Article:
I could have saved myself my perfectionist’s tears. We started out in a fire, my girl and I. And all my irrelevant worries were incinerated, in the ferocious blaze. Continue reading “As Mothers Of Daughters”

As Mothers Of Sons

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(Confronting Content Ahead)

A young man in the inner circle of one of my work colleagues died earlier this year. I didn’t know him, have few details, but the devastation written on my work mate’s face said it all. And the details I do know are telling:

He suffered from depression.

But he was going really well.

And then he died…unexpectedly…by suicide.

Tragically, the unexpected element in this scenario is such a common postscript to male suicide it could almost be described as a hallmark. A third of all deaths in young men are due to suicide. As the mother of a son this statistic makes me want to stick my fingers in my ears and hide behind these words:

‘That would never happen to us.’

But I know enough to know that sticking one’s head in the sand just adds to the risk. Unfortunately, there will always be a percentage of unpreventable suicides, but even reducing the statistics would be some comfort. So how do we do that?

Maybe a starting point is to recognise the emotional differences between girls and boys, and how we react to those differences. I haven’t researched this scientifically, and every family is different – but here’s what I’ve noticed in mine:

My daughter and I talk a lot. Ad nauseum. I know her emotional barometer almost as well as my own. My son is easy-going, unless he’s tired and/or hangry. He demonstrates his affection physically with a hug or wanting a tickle. Whereas his sister demonstrates it by saying: ‘I love you’.

A lot of my son’s verbal output revolves around Pokemon Go and food. Because of this it can be easy to dismiss what is going on in his head as uncomplicated. I do it sometimes. Life gets busy and he seems ok. But it’s a mistake, because when I give him the right time and space he shows me he has plenty of other thoughts, and that his worries and fears are often no different to his sister’s, but the way he processes them is.

Without wanting to stereotype, or discount individual personality differences, my perception is that while our daughters often wear their emotions on the outside, our sons’ emotional barometers are internal organs. Sometimes we have no idea where they are at until the pressure is at exploding point. In little boys that might be a meltdown, or a quiet sadness. It might be something that can be soothed with a cuddle and a casual chat about what’s bothering them.

But what about bigger boys? As tweens, teens, and young men they don’t sit on their mum’s lap and cry when their thoughts don’t make sense. They tend to stay quiet. Sometimes too quiet.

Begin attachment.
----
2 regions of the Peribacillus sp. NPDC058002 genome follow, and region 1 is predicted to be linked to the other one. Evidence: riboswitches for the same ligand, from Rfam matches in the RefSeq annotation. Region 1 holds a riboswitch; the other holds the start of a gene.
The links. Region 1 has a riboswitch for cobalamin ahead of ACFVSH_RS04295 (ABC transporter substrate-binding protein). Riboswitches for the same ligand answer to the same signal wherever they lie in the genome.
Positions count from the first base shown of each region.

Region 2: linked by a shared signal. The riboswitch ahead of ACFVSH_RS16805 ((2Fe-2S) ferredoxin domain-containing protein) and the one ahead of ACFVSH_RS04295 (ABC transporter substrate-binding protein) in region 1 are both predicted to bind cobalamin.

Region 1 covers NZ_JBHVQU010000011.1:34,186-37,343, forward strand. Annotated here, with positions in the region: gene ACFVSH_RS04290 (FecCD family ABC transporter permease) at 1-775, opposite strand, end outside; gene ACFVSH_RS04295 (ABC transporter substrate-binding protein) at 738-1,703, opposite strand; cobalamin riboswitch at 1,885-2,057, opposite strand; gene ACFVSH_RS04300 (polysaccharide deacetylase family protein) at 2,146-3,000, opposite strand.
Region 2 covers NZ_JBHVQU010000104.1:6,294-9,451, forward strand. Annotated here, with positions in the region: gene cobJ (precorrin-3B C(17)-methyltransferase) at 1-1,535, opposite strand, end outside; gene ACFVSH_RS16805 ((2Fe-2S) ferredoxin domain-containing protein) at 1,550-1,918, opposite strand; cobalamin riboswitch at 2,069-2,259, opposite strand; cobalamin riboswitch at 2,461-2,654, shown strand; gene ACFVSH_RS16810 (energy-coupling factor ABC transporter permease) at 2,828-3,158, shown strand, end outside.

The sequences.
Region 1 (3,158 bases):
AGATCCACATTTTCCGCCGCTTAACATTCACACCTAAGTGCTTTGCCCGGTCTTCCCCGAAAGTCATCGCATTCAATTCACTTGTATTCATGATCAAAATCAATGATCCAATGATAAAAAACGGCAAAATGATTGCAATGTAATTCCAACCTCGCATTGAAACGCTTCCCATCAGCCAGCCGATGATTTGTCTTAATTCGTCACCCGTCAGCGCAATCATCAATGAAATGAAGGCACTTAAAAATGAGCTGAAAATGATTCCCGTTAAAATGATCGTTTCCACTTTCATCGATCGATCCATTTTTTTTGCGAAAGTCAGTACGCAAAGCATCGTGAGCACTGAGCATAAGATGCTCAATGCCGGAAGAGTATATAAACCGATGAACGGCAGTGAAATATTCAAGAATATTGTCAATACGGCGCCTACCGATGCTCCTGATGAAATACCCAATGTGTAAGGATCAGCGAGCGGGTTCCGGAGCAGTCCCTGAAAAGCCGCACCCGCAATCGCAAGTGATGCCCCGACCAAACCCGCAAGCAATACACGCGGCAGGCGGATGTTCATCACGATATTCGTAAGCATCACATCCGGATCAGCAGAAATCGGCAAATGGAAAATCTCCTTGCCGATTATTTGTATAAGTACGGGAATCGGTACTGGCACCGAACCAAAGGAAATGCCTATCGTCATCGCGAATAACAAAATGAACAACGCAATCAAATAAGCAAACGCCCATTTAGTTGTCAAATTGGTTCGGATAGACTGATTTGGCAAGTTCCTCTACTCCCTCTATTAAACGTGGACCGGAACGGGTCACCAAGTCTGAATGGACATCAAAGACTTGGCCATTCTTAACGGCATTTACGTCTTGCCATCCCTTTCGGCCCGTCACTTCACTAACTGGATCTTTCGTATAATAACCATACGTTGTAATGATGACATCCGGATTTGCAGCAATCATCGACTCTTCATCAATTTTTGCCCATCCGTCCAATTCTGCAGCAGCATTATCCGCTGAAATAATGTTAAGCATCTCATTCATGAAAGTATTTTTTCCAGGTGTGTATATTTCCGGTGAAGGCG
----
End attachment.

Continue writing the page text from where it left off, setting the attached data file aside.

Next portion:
There are no simple solutions. But we can start by teaching our little boys how to communicate emotional pain long before they grow into young men. And if they do give us hints that all is not right in their world we should take serious notice. Just because they might not express their emotions as noisily as their sisters doesn’t mean our response to their distress should be any less urgent.

While we work towards getting better public mental health services, there are things we can do for our boys and young men. We have to educate them about the link between substance abuse and mental illness, particularly if there is a history of mental illness in the family. And if our young man has a mental illness with depressive or delusional symptoms we must learn to sit with the following discomfort:

Talking about suicide, is much safer than silence.

We need to eradicate stigma! Suicidality is so often a symptom of a mental illness. Stigma blocks the dissemination of information about how such illness can be successfully managed. Parents must understand that it doesn’t matter how much you love and support your child, if that child is sick – whether it’s cancer or a mental illness – you do not have the professional knowledge, skills, or resources to save that child on your own.

Private Health insurance often gives you better choices, but if that’s not an option there are places to go for help. For 12-25 year olds Headspace https://headspace.org.au/  is a good starting point. Your GP can provide psychology and psychiatry referrals. But perhaps one of the most important things you can do for your son (or any other young man in your life) is to be vigilant in the face of his silence.

The image accompanying this post is a favourite of my son. He’s less than a week old. Three generations of hands cradle him – my mother’s, mine, and my daughter’s.

Things have changed since it was taken. These days my son can hold up his own head, but he still needs his family to show him how to open up, not shut down when he’s feeling vulnerable. We need to show him every, single day that we support his emotional health, and that even when he is much taller, hairier, and physically stronger than us, we will continue to have his back.

Talking About Mental Illness With Children

Wedding Breakfast Spoiled

Suicide Watch